Zika Virus (ZIKV)
Zika virus is a mosquito-borne flavivirus that was first identified in Uganda in 1947 in monkeys through a network that monitored yellow fever. It was later identified in humans in 1952 in Uganda and the United Republic of Tanzania. Outbreaks of Zika virus disease have been recorded in Africa, the Americas, Asia and the Pacific. From the 1960s to 1980s, human infections were found across Africa and Asia, typically accompanied by mild illness. The first large outbreak of disease caused by Zika infection was reported from the Island of Yap (Federated States of Micronesia) in 2007. In July 2015 Brazil reported an association between Zika virus infection and Guillain-Barré syndrome. In October 2015 Brazil reported an association between Zika virus infection and microcephaly.
In January 2016, the United States Centers for Disease Control and Prevention (CDC) issued travel guidance on affected countries, including the use of enhanced precautions, and guidelines for pregnant women including considering postponing travel. Other governments or health agencies also issued similar travel warnings, while Colombia, the Dominican Republic, Puerto Rico, Ecuador, El Salvador, and Jamaica advised women to postpone getting pregnant until more is known about the risks.
The Zika virus belongs to the Flaviviridae family and the Flavivirus genus, and is thus related to the dengue, yellow fever, Japanese encephalitis, and West Nile viruses. Like other flaviviruses, Zika virus is enveloped and icosahedral and has a nonsegmented, single-stranded, 10 kilobase positive-sense RNA genome. It is most closely related to the Spondweni virus and is one of the two known viruses in the Spondweni virus clade.
There are two Zika lineages: the African lineage and the Asian lineage. Phylogenetic studies indicate that the virus spreading in the Americas is 89% identical to African genotypes, but is most closely related to the Asian strain that circulated in French Polynesia during the 2013–2014 outbreak.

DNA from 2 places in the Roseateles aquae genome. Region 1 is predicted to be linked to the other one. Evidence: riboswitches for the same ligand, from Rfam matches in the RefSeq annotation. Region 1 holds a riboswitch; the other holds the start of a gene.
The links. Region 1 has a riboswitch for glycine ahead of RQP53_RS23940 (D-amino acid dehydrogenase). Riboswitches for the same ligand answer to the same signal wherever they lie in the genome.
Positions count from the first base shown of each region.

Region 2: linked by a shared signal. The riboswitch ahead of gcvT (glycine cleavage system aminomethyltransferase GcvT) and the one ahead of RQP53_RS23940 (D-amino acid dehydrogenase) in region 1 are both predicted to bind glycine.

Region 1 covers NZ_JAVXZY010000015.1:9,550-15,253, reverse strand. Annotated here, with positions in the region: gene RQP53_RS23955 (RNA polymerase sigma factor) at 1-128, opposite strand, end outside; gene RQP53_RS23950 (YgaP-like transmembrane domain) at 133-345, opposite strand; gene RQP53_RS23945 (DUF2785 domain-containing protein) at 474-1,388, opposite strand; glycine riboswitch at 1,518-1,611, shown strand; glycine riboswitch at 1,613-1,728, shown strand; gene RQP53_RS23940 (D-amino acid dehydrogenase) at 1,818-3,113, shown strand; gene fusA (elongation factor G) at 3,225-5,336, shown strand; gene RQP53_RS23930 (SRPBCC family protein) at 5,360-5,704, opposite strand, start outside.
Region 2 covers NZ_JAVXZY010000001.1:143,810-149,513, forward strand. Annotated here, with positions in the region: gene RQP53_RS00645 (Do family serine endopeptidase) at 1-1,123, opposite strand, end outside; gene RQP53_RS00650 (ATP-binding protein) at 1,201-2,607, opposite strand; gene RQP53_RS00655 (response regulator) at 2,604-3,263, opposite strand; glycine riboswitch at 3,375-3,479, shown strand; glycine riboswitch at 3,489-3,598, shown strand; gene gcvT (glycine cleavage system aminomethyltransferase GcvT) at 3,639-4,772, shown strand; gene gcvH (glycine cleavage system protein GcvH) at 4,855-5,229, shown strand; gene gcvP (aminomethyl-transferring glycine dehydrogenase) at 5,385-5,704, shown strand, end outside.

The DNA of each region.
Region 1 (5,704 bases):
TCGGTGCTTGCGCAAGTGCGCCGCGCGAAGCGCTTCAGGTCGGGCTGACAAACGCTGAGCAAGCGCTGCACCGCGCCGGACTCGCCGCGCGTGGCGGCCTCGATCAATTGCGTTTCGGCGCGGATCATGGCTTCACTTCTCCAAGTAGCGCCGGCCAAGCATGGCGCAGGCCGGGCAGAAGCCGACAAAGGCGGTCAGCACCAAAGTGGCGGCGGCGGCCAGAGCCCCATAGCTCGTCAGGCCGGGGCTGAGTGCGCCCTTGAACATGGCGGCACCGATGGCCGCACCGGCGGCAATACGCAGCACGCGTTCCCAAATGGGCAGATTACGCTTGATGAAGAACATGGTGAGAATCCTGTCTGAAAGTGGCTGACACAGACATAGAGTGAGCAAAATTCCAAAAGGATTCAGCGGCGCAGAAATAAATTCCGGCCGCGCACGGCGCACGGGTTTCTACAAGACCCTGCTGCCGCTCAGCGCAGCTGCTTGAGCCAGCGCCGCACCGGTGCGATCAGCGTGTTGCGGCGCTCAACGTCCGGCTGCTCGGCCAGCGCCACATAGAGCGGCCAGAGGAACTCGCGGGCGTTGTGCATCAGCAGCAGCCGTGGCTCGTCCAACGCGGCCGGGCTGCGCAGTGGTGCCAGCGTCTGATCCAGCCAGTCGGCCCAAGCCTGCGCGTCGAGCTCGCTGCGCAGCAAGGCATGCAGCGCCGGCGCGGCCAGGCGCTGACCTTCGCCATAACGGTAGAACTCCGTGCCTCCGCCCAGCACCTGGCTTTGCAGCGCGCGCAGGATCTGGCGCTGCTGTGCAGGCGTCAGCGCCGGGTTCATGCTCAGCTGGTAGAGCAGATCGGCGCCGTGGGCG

Zika can be transmitted from men and women to their sexual partners; however, most cases involve transmission from symptomatic men to women. As of April 2016, sexual transmission of Zika has been documented in six countries – Argentina, Chile, France, Italy, New Zealand, and the United States – during the 2015 outbreak.
Since October 2016, the CDC has advised men who have traveled to an area with Zika should use condoms or not have sex for at least six months after their return, even if they never develop symptoms, because the virus is transmissible in semen.
Based on a systematic review of the literature up to 30 May 2016, WHO has concluded that Zika virus infection during pregnancy is a cause of congenital brain abnormalities, including microcephaly; and that Zika virus is a trigger of Guillain-Barré syndrome. Intense efforts are continuing to investigate the link between Zika virus and a range of neurological disorders, within a rigorous research framework. The virus has caused panic in Brazil since it first appeared there in May 2015. More than 2,100 babies in Brazil have been born with microcephaly or other birth defects linked to Zika. Brazil and several other nations have advised women to postpone pregnancy.